A recent story published in The Atlantic characterized the state of LGBTQ rights about half a decade after the Supreme Court ruled to allow same-sex marriage as a matter of federal law. For a lot of people, the fight for LGBTQ rights — at least from straight alliance members — ended there.
But for the rest of us, the fight rages on, at least in part because legislators still haven’t figured out what they’re doing, and the Trump administration continues to gut equal rights regulations put into place under Obama.
Federal law does not ban discrimination of the LGBTQ community, but about half of the country thinks it does. That explains a great deal of resentment derived from right-wing free speech advocates and conservative Christian business owners who would prefer to post signs banning gay people from their establishments or simply deny them service when they come inside.
Questions like whether or not LGBTQ should be protected from discrimination in the same way that people are protected based on skin color, gender, age, etc., are still being asked by lawmakers. For many of us, it’s not a question at all. How can anyone justify allowing lessors to deny a lease to someone based on sexual orientation? And yet they do.
The House of Representatives passed a bill that would prevent such acts of discrimination early this year. The Equality Act would guarantee equal rights for LGBTQ people — and more importantly, no one would have the option of shouting “religious freedom!” as a loophole for not following the law. Of course the only way it will ever be passed into law is if Democrats win back control of Congress in 2020, retain control of the House of Representatives, and put a Democratic president in Trump’s still-warm seat.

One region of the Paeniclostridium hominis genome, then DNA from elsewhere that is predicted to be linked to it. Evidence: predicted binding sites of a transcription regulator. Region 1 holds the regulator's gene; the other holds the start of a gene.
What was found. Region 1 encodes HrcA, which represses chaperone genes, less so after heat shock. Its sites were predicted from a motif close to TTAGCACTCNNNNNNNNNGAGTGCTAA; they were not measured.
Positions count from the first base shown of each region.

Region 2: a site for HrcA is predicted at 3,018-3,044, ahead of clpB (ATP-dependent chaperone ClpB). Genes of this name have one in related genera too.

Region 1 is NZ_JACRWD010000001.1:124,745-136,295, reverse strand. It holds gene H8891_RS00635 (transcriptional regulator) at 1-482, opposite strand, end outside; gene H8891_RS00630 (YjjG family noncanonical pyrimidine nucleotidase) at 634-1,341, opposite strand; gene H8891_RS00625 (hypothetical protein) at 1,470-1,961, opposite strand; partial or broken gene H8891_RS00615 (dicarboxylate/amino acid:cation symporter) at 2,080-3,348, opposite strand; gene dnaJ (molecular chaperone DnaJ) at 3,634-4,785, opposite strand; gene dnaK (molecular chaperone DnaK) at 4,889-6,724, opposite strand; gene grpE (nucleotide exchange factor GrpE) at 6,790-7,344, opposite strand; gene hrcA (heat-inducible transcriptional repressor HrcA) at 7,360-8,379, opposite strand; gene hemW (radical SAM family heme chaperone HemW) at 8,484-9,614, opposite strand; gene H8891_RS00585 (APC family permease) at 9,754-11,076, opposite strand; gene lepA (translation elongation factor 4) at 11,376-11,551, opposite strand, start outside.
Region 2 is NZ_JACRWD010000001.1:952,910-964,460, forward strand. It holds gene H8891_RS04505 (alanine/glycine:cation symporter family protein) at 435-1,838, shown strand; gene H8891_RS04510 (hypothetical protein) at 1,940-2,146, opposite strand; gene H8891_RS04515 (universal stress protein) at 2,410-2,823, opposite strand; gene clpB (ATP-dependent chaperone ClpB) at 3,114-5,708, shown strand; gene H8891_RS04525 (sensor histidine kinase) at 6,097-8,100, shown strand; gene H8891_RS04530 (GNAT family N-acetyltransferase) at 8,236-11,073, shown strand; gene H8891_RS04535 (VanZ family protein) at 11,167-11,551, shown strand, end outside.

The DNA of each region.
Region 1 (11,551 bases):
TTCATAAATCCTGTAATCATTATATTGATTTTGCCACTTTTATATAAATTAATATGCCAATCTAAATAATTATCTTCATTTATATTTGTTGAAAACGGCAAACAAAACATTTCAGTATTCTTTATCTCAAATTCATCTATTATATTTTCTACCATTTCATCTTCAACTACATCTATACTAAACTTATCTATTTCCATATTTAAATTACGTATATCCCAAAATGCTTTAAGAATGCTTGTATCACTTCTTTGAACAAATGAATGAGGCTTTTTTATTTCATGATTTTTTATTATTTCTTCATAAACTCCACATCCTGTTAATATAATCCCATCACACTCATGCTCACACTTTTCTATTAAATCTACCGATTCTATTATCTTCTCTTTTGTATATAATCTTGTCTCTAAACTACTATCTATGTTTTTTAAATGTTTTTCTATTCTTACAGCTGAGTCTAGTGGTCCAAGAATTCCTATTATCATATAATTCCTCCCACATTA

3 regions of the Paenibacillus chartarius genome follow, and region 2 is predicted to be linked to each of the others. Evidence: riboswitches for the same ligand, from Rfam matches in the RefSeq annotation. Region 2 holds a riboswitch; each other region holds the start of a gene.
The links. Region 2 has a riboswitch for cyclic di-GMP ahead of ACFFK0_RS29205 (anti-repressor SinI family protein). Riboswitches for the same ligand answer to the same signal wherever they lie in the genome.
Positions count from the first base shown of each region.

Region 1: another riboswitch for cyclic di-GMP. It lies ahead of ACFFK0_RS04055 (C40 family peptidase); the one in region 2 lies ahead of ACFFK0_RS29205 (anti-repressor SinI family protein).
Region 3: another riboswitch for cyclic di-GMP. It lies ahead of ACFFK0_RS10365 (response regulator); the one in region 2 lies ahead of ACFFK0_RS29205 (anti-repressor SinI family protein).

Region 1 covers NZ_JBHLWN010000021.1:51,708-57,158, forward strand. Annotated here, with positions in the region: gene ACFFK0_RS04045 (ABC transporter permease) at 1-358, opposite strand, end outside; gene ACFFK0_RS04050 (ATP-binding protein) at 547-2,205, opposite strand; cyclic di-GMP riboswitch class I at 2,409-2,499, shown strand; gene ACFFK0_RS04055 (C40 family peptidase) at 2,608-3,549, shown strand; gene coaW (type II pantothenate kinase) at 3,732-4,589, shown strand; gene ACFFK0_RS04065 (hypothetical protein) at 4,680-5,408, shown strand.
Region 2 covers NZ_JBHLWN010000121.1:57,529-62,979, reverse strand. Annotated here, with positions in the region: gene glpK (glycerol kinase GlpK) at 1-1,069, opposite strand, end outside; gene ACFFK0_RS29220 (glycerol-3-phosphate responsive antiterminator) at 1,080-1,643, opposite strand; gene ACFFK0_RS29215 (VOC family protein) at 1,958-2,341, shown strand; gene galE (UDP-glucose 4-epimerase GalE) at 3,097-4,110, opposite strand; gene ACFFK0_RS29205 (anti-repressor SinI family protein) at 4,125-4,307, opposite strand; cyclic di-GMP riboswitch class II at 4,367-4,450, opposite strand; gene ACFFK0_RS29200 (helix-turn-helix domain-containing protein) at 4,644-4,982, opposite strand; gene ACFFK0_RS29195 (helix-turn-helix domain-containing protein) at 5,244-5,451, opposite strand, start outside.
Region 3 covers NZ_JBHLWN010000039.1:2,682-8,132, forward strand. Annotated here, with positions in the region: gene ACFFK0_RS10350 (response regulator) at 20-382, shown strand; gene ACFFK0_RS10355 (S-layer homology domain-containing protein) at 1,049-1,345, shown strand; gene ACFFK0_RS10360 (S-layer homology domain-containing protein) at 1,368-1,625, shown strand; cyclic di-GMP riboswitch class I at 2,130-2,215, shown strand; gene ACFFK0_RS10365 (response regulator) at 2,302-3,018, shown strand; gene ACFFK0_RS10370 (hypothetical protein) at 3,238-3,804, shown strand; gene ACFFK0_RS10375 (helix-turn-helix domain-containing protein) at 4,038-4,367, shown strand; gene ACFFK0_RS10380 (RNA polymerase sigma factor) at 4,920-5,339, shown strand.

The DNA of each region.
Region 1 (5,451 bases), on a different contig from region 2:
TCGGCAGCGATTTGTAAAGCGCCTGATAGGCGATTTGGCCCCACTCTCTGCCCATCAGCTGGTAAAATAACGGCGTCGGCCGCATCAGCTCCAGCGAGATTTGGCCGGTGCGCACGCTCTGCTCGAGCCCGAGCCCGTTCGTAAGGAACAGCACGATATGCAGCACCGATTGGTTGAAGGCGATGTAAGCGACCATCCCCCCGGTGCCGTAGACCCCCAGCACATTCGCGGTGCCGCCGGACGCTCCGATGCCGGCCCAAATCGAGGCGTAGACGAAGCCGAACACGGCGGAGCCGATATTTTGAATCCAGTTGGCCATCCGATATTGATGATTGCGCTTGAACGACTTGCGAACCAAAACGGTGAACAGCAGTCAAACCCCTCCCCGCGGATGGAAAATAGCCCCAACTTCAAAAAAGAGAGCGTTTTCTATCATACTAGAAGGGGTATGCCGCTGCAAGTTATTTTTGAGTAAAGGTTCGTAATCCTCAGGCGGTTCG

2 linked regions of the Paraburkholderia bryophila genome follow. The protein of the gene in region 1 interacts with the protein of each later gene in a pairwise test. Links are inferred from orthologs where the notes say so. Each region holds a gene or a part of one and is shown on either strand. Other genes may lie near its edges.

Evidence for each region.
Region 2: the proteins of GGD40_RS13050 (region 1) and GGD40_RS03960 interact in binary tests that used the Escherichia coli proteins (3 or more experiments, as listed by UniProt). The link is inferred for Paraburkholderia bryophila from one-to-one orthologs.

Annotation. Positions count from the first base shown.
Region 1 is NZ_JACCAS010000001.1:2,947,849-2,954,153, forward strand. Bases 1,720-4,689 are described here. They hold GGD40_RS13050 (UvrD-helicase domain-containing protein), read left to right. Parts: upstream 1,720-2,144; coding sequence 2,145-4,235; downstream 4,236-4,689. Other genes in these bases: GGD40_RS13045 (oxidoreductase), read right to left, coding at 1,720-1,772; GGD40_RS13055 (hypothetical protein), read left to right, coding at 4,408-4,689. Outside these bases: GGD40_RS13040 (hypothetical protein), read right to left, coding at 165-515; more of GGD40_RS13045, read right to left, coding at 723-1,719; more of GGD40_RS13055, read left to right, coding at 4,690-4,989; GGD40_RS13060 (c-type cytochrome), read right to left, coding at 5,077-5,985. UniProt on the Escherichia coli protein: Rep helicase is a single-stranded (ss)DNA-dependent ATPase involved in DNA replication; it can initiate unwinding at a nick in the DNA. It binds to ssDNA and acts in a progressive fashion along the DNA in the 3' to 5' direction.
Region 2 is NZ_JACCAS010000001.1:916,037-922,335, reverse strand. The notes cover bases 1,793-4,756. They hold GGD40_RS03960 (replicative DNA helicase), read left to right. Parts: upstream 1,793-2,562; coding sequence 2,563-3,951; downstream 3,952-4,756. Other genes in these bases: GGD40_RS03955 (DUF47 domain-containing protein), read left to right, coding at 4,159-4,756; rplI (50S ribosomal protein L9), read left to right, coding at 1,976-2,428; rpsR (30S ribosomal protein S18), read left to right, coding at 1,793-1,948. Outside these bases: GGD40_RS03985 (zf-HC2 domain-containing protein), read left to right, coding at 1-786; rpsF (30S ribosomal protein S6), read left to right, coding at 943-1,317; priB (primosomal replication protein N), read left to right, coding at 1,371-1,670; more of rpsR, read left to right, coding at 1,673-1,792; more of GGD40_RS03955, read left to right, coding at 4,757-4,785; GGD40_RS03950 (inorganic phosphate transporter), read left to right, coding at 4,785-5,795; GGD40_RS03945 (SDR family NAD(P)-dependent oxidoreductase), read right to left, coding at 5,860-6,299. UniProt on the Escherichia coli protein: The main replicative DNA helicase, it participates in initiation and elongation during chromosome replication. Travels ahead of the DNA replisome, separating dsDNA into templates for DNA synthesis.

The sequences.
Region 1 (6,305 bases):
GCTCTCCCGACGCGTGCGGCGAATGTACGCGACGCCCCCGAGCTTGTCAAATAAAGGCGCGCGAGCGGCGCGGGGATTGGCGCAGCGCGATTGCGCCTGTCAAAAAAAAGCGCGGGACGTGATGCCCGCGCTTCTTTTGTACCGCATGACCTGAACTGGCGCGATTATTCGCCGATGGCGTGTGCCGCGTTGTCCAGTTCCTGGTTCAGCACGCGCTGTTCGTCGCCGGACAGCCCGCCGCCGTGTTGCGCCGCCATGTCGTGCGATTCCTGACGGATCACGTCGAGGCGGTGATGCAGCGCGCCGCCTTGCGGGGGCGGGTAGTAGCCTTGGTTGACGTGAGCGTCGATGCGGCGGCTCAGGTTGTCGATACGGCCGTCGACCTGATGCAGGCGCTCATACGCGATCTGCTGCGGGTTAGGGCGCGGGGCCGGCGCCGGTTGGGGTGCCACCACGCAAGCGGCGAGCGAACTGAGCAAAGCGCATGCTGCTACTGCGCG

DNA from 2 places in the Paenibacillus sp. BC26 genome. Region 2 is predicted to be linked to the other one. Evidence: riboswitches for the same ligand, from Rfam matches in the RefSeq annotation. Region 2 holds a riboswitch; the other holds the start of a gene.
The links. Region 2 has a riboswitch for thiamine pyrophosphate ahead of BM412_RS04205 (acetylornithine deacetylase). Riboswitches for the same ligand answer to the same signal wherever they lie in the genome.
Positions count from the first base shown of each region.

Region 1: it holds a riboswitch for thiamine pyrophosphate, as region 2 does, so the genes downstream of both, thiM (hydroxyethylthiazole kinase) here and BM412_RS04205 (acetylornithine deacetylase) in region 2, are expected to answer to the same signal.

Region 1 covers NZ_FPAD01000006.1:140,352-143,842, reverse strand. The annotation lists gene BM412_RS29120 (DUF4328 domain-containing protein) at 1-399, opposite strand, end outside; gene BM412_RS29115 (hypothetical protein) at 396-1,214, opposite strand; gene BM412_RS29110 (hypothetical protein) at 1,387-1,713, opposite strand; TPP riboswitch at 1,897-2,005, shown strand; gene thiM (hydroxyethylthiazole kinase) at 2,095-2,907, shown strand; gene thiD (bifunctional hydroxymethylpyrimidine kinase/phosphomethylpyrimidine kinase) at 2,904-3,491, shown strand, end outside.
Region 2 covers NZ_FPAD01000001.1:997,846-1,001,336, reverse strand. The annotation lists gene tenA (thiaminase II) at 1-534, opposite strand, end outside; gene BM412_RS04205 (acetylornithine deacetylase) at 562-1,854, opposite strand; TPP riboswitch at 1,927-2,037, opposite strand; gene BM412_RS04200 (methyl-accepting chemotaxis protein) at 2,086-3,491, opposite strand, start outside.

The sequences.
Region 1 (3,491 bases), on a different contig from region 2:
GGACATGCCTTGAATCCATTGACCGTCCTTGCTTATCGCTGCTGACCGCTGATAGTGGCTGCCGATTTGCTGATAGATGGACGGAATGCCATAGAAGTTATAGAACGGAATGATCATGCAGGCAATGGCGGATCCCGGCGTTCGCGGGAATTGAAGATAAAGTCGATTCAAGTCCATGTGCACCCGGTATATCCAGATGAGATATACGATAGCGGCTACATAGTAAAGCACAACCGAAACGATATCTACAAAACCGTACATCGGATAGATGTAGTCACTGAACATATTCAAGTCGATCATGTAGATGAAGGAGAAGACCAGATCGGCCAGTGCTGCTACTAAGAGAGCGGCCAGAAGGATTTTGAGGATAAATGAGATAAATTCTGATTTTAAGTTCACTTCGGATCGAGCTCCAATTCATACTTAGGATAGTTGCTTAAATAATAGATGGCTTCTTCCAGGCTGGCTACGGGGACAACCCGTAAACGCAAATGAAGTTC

In other words, it’s a long road ahead for LGBTQ equality.
An upcoming Supreme Court case will determine whether or not an employee had the right to terminate the employment of a transgender employee after the employee came out. Judging from the conservative leaning of the current justices, no one’s all that optimistic.
Many conservative groups are still trying to relax LGBTQ protections — aided by the president, who is trying to do the same — while others are trying to find some sort of compromise to protect the community while also granting private businesses and organizations to continue functioning on par with their religious beliefs.
Is compromise important in these struggles? Not really. Either discrimination is legal or it isn’t. How can there be any middle ground?